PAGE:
St. David’s Day

Saint David’s Day is one of the most notable days in the Welsh year. St David’s Day is 1 March and is a day of honour for the patron saint of Wales. This is a national institution with various traditions and celebrations.

Saint David was known for being a preacher throughout Wales during the sixth century. His teachings were known throughout the country and he also created various settlements in Wales and in some parts of England during a time when religion was not common in some areas.

He is especially noted for a miracle where the ground that he was standing on at the Synod of Llanddewi Brefi rose to form a hill for him to be raised up so people could see and hear him as he addressed his followers.

The date of 1 March was chosen as the date for this celebration because this is the date of his death in 589. It is celebrated one day earlier or later on years when Ash Wednesday occurs on 1 March.

On 1 March there are various different parades held throughout Wales. One of the largest events for the day is the Saint David’s Week festival. This occurs in the southern city of Swansea. Various concerts are also held around the country including school concerts which children will perform in.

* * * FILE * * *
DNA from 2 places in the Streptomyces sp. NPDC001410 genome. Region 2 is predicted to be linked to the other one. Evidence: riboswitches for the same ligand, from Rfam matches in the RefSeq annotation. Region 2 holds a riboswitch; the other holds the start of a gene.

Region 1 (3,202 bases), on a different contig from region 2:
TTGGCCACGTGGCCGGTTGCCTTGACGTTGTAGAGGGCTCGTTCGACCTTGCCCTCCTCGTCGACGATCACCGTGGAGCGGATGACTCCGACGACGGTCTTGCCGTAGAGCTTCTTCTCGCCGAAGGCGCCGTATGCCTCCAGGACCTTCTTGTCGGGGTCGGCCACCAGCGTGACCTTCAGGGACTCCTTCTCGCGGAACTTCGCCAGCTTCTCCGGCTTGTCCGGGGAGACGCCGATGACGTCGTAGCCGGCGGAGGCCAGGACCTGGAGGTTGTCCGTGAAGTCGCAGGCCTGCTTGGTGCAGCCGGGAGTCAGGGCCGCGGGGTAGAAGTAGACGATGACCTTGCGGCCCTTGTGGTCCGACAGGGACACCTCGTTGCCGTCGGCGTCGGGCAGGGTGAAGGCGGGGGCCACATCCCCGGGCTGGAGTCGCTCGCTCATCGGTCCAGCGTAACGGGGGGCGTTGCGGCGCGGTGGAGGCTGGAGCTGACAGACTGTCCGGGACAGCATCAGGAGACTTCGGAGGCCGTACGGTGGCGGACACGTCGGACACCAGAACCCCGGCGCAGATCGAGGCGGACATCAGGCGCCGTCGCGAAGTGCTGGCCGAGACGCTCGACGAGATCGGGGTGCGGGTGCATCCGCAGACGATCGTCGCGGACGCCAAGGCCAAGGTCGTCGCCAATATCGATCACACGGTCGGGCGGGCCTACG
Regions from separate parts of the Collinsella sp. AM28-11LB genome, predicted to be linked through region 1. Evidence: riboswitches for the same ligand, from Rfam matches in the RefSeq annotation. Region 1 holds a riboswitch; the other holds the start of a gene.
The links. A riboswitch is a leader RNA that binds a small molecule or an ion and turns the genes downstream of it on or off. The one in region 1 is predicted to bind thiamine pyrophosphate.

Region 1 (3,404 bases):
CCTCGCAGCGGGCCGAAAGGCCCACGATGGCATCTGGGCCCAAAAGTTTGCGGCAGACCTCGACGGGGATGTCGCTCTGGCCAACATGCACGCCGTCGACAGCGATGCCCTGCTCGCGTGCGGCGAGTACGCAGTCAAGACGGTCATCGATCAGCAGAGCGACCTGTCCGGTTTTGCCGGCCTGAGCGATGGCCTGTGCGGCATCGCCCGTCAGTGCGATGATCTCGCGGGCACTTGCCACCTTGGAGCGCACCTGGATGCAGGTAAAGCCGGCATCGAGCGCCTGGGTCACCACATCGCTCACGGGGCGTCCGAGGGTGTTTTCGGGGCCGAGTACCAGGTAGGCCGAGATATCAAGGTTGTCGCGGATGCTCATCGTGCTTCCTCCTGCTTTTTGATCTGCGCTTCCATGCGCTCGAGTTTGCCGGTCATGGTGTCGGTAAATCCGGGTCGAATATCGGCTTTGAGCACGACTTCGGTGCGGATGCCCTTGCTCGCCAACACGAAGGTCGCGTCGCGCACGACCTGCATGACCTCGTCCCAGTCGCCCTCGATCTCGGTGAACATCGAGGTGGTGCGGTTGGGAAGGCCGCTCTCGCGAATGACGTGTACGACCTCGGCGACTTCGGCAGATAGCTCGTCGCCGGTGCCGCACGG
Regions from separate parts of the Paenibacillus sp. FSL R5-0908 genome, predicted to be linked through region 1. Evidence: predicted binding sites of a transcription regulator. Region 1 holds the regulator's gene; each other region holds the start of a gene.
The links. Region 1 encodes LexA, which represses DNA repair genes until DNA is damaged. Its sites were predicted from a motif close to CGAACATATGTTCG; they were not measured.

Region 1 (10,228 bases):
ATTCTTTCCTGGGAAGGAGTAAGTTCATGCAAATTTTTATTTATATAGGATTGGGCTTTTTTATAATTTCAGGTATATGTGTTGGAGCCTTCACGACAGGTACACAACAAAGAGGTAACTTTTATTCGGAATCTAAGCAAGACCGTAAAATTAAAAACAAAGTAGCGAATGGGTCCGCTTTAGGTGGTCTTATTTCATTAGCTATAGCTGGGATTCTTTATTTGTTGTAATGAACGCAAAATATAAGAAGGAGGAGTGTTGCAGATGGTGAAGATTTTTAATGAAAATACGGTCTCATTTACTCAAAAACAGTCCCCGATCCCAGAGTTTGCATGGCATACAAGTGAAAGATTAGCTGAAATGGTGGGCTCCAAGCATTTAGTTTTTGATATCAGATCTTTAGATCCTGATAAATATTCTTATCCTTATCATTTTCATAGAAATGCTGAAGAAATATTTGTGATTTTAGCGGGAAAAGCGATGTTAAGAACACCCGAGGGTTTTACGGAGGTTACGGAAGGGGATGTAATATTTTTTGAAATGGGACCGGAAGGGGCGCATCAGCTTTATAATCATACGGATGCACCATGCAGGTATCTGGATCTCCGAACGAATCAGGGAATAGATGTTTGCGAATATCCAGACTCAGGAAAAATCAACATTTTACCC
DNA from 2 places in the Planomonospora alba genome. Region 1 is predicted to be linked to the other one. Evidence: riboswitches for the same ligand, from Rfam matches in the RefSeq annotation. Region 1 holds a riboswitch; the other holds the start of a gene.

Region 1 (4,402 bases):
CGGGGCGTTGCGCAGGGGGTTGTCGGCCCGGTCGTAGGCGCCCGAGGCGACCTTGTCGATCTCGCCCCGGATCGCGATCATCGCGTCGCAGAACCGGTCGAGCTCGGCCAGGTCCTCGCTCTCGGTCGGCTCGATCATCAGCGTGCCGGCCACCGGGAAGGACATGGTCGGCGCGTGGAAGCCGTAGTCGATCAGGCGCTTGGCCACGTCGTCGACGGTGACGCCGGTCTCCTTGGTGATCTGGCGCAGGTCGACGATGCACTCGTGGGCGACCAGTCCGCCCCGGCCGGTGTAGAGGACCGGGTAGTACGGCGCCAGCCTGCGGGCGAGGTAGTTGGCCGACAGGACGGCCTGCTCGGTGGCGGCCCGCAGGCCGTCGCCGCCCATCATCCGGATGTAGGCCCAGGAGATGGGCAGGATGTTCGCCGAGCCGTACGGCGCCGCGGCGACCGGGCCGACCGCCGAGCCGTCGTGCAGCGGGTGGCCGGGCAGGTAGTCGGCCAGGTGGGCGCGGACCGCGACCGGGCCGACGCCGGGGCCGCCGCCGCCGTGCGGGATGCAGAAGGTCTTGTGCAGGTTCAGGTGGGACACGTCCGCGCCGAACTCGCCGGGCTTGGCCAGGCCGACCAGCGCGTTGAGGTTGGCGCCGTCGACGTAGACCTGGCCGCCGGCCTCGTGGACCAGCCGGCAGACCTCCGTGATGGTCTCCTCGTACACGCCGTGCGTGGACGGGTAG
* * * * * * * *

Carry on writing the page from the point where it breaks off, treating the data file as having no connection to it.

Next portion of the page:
One unique tradition deals with the leek. People will wear a leek symbol because it is the symbol of Saint David. Some people wear a daffodil symbol instead because the daffodil does not suggest the defiance that Wales had against the British government like the leek does.

Although this is a very important day in Wales it should be noted that this is not an official bank holiday. Although a majority of people in Wales have expressed interest in this date becoming a bank holiday the government has not changed its status.

Saint David’s Day is one of the greatest dates in the Welsh calendar. This is an exciting date that is enjoyed by people throughout Wales and features all sorts of enjoyable activities.